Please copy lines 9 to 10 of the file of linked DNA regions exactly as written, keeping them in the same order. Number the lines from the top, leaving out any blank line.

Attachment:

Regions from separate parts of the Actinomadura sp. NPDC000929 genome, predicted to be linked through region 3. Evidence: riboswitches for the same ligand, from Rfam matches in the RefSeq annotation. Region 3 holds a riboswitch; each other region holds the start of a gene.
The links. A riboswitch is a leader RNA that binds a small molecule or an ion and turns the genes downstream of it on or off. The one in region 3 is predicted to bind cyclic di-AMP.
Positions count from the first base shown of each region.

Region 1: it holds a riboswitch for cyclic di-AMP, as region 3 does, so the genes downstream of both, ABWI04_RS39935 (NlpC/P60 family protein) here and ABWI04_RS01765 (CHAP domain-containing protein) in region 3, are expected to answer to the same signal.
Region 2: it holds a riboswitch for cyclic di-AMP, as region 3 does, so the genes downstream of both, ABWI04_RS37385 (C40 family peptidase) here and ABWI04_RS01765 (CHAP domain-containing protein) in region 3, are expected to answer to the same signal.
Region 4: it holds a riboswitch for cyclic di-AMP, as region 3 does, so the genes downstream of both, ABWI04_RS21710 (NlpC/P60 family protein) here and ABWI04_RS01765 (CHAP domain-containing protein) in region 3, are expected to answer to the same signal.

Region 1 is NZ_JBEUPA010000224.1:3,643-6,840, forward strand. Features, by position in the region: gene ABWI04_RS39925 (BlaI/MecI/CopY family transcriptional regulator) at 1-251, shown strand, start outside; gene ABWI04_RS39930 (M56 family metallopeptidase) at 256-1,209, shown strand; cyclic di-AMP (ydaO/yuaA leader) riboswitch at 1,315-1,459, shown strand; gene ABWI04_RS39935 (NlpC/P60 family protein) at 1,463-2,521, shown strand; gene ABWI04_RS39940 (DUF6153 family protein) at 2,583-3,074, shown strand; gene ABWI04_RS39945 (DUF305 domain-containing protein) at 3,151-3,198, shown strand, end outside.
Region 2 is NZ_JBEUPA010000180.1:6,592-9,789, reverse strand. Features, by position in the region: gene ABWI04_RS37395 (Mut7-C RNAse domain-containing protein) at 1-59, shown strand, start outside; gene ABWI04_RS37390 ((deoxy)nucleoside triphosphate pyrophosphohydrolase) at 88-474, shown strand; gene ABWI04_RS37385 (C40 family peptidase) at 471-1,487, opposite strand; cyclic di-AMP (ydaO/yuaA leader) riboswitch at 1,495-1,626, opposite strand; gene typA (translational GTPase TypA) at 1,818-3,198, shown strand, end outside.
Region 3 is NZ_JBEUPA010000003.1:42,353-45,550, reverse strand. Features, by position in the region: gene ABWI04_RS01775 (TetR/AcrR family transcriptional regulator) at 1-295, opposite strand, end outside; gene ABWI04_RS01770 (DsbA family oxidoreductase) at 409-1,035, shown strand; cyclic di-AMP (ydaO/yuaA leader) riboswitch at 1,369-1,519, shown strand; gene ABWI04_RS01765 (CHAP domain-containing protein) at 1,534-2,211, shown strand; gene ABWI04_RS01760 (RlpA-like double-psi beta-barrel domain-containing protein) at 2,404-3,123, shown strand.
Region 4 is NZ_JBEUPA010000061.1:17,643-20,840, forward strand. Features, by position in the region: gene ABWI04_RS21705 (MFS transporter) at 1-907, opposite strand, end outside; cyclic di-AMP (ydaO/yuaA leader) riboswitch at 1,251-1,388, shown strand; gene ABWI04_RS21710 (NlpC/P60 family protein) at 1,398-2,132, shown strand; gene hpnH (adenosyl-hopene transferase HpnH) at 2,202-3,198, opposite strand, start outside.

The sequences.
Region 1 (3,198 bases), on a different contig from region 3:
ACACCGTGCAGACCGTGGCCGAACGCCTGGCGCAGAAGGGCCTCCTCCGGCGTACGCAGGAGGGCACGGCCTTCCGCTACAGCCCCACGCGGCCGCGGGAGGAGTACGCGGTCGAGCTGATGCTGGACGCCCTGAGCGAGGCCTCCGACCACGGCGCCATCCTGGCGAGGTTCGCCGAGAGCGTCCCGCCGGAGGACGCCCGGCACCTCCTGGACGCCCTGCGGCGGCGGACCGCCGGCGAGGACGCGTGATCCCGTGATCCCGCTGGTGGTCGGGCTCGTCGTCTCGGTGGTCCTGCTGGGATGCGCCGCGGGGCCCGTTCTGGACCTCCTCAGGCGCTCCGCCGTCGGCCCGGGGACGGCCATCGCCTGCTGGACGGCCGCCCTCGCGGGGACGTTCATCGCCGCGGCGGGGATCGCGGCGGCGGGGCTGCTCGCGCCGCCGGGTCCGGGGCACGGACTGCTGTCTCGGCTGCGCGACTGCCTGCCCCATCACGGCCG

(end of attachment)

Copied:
Region 3 is NZ_JBEUPA010000003.1:42,353-45,550, reverse strand. Features, by position in the region: gene ABWI04_RS01775 (TetR/AcrR family transcriptional regulator) at 1-295, opposite strand, end outside; gene ABWI04_RS01770 (DsbA family oxidoreductase) at 409-1,035, shown strand; cyclic di-AMP (ydaO/yuaA leader) riboswitch at 1,369-1,519, shown strand; gene ABWI04_RS01765 (CHAP domain-containing protein) at 1,534-2,211, shown strand; gene ABWI04_RS01760 (RlpA-like double-psi beta-barrel domain-containing protein) at 2,404-3,123, shown strand.
Region 4 is NZ_JBEUPA010000061.1:17,643-20,840, forward strand. Features, by position in the region: gene ABWI04_RS21705 (MFS transporter) at 1-907, opposite strand, end outside; cyclic di-AMP (ydaO/yuaA leader) riboswitch at 1,251-1,388, shown strand; gene ABWI04_RS21710 (NlpC/P60 family protein) at 1,398-2,132, shown strand; gene hpnH (adenosyl-hopene transferase HpnH) at 2,202-3,198, opposite strand, start outside.